As official investigations continue to look into how Alec Baldwin accidentally shot and killed a cinematographer on the New Mexico set of the film Rust, there is a swirl of information, accusations and confusion.
But some issues come into focus, specifically a collective hypocrisy about guns as weapons and as devices used for entertainment purposes.
Monday night on CNN, Chris Cuomo delved into the shooting on Rust. “Question: How did a live round end up in what was supposed to be a prop gun? Now, there is no such thing as a prop gun. They only use, in a lot of these things, certainly in this production, real guns, and then they just change the ammunition, if they get it right.”
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Interesting observation from Cuomo. It’s safe to wager that most people like to believe that the guns used on TV and in movies aren’t real. That, however, is delusional. And it’s a delusion we embrace, because we like the action to be as realistic and emphatic as possible.
Cuomo later interviewed Bill Davis, presented as a former police officer, a firearms trainer and most recently an armorer, overseeing the use of guns in several episodes of the Netflix series Ozark. Davis said, “Live ammo has no place, on a motion picture, or a television studio set. It has no place, on a set, anywhere, at any time.” Then he went on to illustrate, confusingly, the difference between the look of live ammunition, a blank round of ammunition and dummy ammunition. They must have all looked the same to viewers who aren’t experts.
In answer to Cuomo’s suggestion that “you shouldn’t be using real guns in a make-believe endeavour,” Davis showed off a real gun and was clear: “If I thought for a moment that it would make the movie look better, to use non-guns, or use plastic guns, or rubber guns, and use computer CGI enhancement, for the flash, I’d be standing in line, saying, ‘Yes, sign me up. I want to – I want to run these guns. I want to learn all about them.’ But sadly enough, they don’t look real. Not only do they not appear real, like this one, a real one, the patina of it, the action of the hammer, and the cylinder turning, you can’t get that in a rubber or plastic gun.”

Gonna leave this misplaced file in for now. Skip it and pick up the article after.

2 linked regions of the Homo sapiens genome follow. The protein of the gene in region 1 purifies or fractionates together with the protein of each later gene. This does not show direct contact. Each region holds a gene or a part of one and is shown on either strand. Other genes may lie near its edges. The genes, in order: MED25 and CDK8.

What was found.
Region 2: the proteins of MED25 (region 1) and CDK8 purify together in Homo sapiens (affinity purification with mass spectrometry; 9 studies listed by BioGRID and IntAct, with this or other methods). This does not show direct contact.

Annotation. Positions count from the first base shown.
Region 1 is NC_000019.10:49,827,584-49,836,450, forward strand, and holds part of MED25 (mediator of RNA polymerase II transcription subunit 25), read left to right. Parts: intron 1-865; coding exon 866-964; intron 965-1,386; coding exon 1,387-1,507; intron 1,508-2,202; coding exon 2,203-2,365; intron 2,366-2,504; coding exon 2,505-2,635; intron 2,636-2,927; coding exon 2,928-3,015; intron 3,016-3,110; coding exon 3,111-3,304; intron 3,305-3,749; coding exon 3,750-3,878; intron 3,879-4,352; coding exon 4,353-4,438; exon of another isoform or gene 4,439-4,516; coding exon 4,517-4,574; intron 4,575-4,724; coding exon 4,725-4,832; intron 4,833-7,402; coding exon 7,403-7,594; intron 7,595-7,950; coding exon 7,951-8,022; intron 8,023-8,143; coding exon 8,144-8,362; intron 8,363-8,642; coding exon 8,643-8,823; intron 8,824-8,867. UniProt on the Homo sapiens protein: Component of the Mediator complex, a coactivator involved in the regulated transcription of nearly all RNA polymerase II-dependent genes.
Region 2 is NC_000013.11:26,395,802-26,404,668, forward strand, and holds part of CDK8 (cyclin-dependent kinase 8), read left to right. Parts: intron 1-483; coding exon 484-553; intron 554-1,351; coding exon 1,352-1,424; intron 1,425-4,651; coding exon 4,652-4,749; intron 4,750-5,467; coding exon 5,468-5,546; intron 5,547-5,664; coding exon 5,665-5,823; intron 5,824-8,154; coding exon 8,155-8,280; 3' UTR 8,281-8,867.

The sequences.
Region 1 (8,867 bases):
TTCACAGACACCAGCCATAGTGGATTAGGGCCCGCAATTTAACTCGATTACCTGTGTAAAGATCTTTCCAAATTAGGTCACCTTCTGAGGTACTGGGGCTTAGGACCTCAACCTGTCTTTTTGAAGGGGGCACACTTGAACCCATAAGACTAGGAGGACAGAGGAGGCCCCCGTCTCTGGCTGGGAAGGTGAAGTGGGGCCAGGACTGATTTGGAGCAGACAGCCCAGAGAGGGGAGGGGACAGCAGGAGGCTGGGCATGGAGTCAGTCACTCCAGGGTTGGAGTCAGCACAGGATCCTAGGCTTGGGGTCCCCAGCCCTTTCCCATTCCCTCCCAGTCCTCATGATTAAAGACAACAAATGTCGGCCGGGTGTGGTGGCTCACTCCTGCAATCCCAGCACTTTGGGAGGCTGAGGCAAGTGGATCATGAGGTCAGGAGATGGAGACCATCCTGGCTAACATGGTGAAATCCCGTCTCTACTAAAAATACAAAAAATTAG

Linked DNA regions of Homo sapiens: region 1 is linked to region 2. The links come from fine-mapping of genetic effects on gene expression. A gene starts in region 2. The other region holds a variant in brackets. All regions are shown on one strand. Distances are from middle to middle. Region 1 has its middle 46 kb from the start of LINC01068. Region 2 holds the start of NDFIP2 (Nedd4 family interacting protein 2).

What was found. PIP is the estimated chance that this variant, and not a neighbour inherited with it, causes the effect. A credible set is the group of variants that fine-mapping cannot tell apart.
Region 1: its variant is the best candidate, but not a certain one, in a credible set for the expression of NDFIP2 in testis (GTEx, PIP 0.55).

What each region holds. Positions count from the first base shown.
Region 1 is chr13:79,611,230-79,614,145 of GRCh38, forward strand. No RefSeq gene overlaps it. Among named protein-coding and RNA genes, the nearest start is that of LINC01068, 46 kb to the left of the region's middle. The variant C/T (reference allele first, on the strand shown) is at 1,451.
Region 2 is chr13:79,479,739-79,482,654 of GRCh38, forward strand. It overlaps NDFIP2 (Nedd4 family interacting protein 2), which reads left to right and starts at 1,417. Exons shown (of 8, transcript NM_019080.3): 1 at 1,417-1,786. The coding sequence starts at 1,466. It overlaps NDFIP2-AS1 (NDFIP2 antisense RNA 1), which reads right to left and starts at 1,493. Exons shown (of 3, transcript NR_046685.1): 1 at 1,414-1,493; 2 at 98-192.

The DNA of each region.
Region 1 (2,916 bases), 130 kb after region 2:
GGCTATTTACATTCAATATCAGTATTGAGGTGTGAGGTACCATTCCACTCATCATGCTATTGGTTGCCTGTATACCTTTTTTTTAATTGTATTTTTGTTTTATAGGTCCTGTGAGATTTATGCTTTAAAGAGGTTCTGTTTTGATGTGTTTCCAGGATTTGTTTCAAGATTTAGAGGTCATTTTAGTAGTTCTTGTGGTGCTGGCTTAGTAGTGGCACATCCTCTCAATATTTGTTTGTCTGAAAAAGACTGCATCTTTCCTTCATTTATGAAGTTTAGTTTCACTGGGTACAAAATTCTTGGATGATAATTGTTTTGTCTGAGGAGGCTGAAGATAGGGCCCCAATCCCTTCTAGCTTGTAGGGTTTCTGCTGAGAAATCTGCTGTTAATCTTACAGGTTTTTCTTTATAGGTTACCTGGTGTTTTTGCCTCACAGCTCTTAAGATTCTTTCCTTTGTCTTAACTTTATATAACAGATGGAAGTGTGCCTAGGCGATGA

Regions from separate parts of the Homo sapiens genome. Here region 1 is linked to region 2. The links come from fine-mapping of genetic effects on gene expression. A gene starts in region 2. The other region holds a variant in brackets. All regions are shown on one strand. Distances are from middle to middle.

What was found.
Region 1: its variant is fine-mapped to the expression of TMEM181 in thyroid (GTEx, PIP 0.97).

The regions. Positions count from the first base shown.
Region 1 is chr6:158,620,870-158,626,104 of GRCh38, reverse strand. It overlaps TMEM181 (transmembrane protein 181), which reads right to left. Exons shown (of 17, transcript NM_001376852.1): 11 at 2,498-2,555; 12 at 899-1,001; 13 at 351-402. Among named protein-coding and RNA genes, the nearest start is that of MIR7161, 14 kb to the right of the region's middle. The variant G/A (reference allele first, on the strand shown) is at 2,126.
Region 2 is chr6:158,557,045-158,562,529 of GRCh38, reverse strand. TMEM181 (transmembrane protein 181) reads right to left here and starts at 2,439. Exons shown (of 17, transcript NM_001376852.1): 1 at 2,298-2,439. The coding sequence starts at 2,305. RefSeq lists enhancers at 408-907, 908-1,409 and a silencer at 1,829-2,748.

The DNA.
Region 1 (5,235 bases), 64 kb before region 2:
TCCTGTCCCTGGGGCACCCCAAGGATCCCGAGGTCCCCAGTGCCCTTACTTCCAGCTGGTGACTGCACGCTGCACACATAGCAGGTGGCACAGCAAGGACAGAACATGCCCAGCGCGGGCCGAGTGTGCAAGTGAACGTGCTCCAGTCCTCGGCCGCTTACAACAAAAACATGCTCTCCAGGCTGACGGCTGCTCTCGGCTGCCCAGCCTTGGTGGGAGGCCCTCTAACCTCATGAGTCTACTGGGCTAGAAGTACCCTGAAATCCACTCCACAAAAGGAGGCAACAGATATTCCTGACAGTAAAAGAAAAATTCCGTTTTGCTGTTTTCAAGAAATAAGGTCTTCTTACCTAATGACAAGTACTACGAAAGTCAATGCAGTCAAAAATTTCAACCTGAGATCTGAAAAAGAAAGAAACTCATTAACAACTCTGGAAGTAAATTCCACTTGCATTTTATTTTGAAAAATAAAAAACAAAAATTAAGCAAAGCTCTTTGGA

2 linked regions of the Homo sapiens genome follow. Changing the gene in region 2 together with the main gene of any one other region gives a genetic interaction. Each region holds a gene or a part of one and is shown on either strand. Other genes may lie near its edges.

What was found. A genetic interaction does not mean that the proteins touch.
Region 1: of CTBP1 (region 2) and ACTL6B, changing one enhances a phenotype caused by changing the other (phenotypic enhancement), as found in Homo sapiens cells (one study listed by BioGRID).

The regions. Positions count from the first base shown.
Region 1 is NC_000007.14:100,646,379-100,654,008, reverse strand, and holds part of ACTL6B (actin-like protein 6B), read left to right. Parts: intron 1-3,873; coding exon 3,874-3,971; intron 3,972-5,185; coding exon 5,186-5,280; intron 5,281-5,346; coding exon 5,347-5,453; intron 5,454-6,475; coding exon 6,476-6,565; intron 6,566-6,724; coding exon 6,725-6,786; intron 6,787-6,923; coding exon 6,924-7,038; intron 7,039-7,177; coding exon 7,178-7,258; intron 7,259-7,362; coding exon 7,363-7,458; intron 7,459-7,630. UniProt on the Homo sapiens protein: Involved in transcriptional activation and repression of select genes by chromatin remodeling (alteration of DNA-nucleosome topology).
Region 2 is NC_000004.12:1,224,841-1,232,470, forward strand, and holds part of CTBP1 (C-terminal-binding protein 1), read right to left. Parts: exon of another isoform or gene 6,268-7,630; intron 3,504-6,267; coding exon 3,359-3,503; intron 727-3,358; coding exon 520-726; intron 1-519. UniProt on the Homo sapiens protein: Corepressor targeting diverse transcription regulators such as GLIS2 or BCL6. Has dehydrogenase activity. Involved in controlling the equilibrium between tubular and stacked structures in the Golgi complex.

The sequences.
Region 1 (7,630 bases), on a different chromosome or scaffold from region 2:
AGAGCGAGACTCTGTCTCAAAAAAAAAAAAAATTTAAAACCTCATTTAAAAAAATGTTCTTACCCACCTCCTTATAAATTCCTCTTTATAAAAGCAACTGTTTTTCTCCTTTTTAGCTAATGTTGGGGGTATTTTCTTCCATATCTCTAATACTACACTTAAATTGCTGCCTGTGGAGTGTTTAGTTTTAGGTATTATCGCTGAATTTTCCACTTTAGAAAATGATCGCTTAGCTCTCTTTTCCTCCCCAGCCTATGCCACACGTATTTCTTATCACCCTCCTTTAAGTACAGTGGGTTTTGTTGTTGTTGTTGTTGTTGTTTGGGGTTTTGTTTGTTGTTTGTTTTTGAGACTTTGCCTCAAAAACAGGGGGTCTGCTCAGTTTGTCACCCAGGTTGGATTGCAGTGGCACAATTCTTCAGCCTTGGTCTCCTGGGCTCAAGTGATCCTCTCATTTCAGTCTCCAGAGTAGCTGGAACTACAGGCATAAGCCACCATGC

Let’s say he’s right. It might seem implausible in this age of technology that guns and gunplay can’t be faked. Yet it seems the fact is, the guns must be real but live ammunition should not be anywhere near those guns.
The use of real guns is to satisfy us, the viewer. Television entertainment is a vast canvas for working out our political and social self-consciousness and collective fantasies, and we fantasize about using guns. The actors firing off rounds of ammunition against enemies or threatening figures, are us, by proxy.
Time was, guns in fictional dramas were mainly used by men and this was loosely understood to represent the power of the phallus. The use of a gun by a woman was considered transgressive and, eventually, empowering. The cult series Wynonna Earp is premised entirely on the female use of the phallus-gun, as Wynonna, descendent of Wyatt Earp, is obliged to return reincarnated outlaws that Wyatt had killed, back to Hell, using her ancestor’s gun, the long-barreled and very phallic “Peacemaker.”
Now, Wynonna Earp is a supernatural series based on a comic book series, but it makes an intense fetish of guns. In fact, the Internet Firearms Movie Database (yes there is such a thing) devotes a lot of space and visuals to the firearms wielded by the women in Wynonna Earp. The fetish is real, not fantastical.
In Canada, we are nervous about guns, as the recent federal election campaign highlighted, when Conservative Leader Erin O’Toole was eviscerated for having a fuzzy stance on existing gun control. We don’t see guns as emblems of independence and resistance to authority. And yet, like Americans, we enjoy guns and gunplay in our entertainment, and we want it realistic. Hence, real guns are used in making that entertainment.
The investigation into what happened on the set of the movie Rust will eventually reveal a lot about how real firearms are handled or mishandled on TV and movie productions. Maybe some good will come of it. In the meantime, we should ask ourselves why we expect guns to be real when we’re watching fiction, and ask if we’re just hypocrites for wanting the guns to be real and the bullets to be blanks? How real do we need our gun-entertainment to be, exactly?
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